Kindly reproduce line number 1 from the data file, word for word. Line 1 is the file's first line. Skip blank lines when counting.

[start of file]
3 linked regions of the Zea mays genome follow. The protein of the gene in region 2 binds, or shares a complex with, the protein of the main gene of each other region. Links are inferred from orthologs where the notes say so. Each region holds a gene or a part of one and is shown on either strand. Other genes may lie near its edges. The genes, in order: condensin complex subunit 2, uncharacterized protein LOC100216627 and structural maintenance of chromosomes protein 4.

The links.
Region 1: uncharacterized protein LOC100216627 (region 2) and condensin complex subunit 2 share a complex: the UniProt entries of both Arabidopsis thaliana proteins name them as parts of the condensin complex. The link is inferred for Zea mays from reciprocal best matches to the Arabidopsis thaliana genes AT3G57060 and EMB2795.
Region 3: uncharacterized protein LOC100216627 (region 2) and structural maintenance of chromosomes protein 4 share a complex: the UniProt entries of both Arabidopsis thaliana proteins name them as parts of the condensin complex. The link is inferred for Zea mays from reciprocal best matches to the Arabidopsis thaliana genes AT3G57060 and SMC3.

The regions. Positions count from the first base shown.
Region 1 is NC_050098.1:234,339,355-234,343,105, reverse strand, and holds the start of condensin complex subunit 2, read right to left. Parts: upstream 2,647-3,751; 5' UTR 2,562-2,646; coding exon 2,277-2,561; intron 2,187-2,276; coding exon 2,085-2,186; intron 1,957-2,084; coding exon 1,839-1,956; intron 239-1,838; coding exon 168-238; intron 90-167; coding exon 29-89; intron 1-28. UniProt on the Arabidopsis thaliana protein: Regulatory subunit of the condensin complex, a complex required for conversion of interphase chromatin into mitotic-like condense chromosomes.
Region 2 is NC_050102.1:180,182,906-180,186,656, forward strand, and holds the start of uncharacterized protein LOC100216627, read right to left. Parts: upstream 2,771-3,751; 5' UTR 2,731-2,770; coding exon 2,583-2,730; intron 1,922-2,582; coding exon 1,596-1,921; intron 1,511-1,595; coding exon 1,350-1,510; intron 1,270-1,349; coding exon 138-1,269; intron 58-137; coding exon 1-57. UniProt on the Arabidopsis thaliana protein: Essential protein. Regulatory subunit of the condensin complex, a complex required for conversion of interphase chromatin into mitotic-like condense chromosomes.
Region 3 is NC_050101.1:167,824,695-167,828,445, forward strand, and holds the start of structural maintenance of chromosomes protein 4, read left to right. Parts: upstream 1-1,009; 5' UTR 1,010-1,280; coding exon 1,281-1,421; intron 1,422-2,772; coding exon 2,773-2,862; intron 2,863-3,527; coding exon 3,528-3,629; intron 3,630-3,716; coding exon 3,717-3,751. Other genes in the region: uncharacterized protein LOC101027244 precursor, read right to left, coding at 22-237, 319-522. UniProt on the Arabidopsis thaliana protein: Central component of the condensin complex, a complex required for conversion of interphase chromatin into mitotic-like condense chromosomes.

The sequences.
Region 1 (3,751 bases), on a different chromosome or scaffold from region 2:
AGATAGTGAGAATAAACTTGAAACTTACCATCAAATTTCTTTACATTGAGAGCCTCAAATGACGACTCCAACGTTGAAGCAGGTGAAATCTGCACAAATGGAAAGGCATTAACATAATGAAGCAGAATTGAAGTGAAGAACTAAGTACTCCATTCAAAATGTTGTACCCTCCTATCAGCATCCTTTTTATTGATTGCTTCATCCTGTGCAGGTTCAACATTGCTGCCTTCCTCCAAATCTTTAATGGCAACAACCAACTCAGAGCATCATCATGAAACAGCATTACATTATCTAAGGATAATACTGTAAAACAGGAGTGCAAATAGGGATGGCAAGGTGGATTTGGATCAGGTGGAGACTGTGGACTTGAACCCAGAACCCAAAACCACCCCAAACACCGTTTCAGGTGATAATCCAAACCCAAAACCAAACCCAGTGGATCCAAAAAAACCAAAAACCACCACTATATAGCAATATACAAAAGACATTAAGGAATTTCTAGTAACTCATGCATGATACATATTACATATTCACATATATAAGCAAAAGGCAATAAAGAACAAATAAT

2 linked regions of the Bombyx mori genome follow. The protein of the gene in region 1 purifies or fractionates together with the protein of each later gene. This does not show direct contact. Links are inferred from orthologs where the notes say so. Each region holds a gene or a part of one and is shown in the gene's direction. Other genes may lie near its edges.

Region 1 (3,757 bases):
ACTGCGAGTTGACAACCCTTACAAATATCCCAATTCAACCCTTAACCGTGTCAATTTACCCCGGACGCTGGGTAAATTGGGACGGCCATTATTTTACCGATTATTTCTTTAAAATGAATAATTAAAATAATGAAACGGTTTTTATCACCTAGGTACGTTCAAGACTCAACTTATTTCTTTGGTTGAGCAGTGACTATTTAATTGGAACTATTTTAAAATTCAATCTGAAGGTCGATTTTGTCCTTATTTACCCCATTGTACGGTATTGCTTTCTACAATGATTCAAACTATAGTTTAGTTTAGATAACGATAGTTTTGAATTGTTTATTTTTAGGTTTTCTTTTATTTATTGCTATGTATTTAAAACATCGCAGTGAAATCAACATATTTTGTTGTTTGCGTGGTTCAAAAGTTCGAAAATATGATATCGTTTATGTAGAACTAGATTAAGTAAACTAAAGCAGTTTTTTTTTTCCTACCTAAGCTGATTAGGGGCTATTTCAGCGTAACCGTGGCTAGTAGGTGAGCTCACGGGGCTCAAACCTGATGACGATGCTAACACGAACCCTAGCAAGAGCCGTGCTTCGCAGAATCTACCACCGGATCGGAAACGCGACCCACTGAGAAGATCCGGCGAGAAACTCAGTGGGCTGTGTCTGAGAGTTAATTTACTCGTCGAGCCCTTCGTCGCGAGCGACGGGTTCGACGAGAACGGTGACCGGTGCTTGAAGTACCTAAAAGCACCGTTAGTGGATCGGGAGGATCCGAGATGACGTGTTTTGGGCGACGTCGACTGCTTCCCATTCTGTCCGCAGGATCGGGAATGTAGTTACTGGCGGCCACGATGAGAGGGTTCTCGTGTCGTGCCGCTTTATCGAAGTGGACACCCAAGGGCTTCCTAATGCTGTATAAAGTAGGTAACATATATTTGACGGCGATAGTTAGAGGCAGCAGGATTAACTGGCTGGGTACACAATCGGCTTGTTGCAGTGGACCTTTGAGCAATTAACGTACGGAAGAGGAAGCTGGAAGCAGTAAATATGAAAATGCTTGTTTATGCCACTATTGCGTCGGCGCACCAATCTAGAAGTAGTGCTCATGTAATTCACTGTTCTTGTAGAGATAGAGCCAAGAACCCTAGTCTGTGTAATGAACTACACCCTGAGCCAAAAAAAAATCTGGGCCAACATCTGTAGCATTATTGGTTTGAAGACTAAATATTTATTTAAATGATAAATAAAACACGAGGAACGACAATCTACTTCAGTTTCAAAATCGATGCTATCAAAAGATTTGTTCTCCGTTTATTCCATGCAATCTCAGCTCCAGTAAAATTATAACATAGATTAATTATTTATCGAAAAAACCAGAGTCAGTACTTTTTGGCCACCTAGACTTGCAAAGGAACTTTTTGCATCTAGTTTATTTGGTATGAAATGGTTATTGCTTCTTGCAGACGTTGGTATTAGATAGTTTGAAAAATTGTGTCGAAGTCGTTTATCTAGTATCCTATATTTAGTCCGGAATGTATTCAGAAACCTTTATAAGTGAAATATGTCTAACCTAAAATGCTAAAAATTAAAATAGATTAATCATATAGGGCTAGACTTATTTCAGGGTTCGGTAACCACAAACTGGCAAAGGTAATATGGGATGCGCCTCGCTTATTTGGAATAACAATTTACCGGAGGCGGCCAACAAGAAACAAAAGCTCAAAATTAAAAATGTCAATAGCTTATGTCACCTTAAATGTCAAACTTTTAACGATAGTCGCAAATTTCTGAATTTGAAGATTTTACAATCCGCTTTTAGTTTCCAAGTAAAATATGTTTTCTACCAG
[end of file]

3 linked regions of the Zea mays genome follow. The protein of the gene in region 2 binds, or shares a complex with, the protein of the main gene of each other region. Links are inferred from orthologs where the notes say so. Each region holds a gene or a part of one and is shown on either strand. Other genes may lie near its edges. The genes, in order: condensin complex subunit 2, uncharacterized protein LOC100216627 and structural maintenance of chromosomes protein 4.